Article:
Whether it should be the Red Sox who pay Ellsbury is one of the more difficult questions that the Red Sox are facing this offseason This is Ellsbury’s Dumber-than-Marcel projection for 2014:
+10 Bat + 5 Run + 8 Def + 2 Pos + 18 Def = +43 RAR
So what is a 4-5 win player worth? Tabling for now the issue of how to rate the on-and-off-and-on career of Jacoby Ellsbury, this is the first big question. I have cited now a few times Lewie Pollis’ study of the cost of wins. I grow more convinced the more I read through the discussions that Pollis has it right. Pollis’ study considered the actual cost in salary of the actual wins produced (estimated with WAR) for all players signed through the free agent market. That’s the right approach if you want to determine value of a win, I think. Fangraphs looks at only the first season of FA contracts, and they compare the player’s salary to his projected production rather than his actual production. As Matt Swartz showed (at Fangraphs), it appears that the projections used in Fangraphs’ $/Win calculation have systematically overestimated the expected playing time of free agents in their first seasons, leading to a mis-estimation of $/Win. Further, the out years of contracts cost more on a $/Win scale than the first season, so the average cost of wins goes up for longer-term contracts.
Pollis’ study shows the cost of wins remaining relatively steady for the last few years. Fangraphs by contrast has shown continued free agent contract inflation that outpaces real-world inflation. So if you want to project Ellsbury’s contract, you also have to consider how much inflation you expect over the next five to seven seasons.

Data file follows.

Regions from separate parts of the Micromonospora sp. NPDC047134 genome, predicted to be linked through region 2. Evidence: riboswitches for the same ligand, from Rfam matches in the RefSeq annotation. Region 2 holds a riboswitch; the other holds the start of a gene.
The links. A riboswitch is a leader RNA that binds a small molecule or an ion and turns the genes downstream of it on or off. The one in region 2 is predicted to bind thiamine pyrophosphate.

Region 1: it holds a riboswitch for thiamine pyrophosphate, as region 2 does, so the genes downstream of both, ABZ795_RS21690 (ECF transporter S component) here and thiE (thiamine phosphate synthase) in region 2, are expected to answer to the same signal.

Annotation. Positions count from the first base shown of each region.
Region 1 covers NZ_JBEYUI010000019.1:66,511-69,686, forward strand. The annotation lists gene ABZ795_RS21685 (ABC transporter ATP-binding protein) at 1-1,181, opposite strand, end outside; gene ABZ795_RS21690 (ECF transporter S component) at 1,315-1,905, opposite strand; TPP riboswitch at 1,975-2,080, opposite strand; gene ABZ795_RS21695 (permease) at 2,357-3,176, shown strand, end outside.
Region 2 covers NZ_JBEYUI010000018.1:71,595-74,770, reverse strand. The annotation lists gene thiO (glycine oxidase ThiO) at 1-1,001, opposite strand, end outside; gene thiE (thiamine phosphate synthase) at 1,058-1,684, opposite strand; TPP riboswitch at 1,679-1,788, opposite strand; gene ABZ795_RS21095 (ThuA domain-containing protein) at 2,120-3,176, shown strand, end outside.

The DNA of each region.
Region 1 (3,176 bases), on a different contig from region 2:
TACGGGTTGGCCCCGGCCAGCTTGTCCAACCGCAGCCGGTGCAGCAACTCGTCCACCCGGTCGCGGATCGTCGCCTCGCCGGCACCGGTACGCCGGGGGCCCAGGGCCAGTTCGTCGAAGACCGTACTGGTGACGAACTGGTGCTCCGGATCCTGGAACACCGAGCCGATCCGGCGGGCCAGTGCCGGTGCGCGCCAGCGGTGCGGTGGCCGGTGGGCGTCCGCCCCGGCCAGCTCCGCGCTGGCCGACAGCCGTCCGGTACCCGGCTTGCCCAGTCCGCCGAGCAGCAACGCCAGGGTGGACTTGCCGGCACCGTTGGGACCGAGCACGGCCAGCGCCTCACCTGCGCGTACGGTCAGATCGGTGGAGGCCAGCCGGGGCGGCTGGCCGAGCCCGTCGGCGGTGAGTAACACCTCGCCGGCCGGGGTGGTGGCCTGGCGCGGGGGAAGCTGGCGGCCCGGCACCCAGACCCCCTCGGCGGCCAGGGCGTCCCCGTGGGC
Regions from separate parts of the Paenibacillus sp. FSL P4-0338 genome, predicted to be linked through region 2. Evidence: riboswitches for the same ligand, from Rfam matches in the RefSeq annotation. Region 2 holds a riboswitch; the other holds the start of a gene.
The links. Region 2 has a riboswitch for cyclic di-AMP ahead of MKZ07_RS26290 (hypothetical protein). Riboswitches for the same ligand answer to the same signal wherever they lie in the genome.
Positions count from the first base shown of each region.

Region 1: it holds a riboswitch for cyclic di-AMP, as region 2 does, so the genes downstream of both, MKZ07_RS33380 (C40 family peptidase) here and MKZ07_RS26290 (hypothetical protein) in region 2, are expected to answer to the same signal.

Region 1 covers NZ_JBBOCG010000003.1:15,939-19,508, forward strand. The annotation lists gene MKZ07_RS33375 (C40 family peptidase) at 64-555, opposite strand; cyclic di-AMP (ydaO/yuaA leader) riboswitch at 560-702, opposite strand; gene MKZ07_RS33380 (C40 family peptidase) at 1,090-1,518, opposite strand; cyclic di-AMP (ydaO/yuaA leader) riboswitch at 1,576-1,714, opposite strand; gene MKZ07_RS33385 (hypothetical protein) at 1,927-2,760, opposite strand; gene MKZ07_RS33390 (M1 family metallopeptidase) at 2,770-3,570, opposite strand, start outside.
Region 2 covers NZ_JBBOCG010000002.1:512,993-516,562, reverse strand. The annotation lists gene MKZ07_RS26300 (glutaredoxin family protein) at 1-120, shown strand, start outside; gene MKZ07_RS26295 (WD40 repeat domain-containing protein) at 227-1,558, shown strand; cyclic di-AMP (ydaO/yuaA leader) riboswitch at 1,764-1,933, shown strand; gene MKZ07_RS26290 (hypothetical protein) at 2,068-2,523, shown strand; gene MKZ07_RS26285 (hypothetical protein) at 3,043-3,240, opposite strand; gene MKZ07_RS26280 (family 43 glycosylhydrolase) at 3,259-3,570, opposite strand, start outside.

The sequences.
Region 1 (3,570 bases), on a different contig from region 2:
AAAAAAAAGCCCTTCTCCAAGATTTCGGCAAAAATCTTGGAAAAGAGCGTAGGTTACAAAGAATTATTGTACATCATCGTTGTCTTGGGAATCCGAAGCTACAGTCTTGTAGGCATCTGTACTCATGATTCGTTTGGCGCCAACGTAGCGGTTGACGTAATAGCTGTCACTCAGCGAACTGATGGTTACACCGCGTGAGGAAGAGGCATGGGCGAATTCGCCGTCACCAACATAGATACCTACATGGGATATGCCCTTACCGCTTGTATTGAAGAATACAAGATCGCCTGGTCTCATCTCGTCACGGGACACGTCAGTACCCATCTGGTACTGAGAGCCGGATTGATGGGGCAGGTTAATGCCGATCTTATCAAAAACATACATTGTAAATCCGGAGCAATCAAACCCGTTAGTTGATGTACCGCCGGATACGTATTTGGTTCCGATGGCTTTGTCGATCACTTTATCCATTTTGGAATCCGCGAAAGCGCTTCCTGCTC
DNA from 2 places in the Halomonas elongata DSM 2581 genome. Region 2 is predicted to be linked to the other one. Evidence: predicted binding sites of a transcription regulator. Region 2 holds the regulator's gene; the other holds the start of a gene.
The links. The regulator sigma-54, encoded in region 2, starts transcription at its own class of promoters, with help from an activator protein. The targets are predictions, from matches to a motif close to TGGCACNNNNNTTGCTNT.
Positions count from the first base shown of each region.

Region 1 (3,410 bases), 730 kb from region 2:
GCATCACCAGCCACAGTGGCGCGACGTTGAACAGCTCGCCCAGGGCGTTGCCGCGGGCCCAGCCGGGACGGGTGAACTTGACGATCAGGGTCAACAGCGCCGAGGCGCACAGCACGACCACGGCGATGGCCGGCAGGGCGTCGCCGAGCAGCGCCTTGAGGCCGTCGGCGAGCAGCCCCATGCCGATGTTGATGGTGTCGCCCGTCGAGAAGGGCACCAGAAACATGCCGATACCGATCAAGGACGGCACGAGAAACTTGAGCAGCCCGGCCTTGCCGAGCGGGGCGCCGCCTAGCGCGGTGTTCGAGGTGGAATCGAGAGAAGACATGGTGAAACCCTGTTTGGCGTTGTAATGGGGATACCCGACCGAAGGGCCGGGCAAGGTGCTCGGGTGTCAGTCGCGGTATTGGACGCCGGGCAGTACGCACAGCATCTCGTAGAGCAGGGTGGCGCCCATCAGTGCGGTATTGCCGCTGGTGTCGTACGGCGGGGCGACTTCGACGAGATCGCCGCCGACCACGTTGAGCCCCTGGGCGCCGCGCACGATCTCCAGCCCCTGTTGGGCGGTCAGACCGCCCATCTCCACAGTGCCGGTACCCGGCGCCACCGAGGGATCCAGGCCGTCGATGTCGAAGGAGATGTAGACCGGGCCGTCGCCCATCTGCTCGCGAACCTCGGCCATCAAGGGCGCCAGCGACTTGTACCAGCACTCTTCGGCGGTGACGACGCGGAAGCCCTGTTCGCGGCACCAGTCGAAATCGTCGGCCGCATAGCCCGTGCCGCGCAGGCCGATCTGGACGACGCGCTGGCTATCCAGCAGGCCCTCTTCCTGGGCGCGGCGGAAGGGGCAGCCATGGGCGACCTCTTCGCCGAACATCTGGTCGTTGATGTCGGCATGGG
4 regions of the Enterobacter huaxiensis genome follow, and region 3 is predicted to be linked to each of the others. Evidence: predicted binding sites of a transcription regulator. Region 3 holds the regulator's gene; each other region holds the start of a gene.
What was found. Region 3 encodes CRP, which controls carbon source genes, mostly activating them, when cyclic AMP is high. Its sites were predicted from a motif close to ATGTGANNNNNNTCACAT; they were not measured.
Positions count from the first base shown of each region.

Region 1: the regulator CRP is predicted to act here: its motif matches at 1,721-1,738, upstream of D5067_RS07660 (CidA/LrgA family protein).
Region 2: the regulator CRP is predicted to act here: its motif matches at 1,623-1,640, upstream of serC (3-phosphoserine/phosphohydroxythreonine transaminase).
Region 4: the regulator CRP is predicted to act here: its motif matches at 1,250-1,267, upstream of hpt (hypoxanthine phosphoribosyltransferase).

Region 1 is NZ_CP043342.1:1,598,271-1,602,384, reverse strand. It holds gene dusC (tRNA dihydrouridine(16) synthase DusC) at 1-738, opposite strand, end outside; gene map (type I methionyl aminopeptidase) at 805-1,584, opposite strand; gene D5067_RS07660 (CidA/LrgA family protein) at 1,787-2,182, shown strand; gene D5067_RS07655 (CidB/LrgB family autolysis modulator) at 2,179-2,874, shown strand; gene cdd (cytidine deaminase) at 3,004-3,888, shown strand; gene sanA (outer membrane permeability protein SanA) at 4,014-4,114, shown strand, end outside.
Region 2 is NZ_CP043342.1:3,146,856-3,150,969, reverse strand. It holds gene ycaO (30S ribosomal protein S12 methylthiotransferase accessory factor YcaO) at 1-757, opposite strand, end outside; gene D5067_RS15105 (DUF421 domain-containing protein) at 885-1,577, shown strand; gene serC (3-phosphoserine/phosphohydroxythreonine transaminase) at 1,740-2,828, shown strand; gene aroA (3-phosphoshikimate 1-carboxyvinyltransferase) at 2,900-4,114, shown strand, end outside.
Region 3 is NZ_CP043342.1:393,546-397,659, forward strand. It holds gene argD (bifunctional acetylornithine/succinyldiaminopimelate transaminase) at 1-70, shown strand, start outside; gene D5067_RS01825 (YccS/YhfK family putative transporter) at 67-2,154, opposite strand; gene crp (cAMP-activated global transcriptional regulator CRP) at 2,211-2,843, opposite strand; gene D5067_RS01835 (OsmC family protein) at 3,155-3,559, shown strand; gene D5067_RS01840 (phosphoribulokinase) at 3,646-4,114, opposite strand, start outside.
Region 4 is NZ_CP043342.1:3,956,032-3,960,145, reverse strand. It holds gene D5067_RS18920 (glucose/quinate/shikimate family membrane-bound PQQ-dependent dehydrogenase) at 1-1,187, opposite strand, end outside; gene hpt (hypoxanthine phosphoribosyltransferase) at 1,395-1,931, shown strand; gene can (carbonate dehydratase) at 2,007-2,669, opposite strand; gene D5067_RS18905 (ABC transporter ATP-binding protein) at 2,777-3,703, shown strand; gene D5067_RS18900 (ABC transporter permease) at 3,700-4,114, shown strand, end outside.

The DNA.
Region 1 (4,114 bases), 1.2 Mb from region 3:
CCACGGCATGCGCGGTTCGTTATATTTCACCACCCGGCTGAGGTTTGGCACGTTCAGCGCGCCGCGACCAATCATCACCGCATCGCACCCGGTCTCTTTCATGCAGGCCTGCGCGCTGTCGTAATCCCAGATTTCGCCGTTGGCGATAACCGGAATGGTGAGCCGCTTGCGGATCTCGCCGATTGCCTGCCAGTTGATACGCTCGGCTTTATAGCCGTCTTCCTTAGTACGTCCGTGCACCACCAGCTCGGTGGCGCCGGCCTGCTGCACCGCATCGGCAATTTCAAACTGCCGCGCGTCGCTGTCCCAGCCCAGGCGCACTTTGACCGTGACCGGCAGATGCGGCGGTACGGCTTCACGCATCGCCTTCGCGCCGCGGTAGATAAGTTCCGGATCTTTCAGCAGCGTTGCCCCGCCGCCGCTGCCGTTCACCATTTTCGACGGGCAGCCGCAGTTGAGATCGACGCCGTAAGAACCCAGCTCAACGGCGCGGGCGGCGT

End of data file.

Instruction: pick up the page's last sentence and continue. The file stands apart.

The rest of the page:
However, even though I think Pollis’ study better estimates the true cost of wins, it’s not clear that his numbers are what we should use in projecting salaries. If projections are systematically overprojecting playing time, but we want to estimate how much a player should cost now, before he actually plays any games, we need to use projections ourselves. So if the Dumber-than-Marcels or whatever other (better) projection system overestimates playing time, then I should perhaps be using a number closer to Fangraphs’ than Pollis’.
I don’t have an easy answer to this question, so I’ve decided to do both things. My salary projections use a simple ~0.5 win / year rate of decline. Here are projected “fair” salaries for Ellsbury using both the Fangraphs and Pollis numbers. I have Fangraphs at ~5.5M per win with some inflation, and Pollis at 7M per win with less inflation.
Pollis: 5/122, 6/137, 7/147
Fangraphs: 5/100, 6/114, 7/124
The Pollis projected salaries would probably make the Red Sox solid competitors for Ellsbury’s services, though you can never count out crazy. The Fangraphs numbers look like the sort of offers that a club makes to demonstrate their interest in a free agent who is going to sign elsewhere. How you value a win on the free agent market makes a big difference.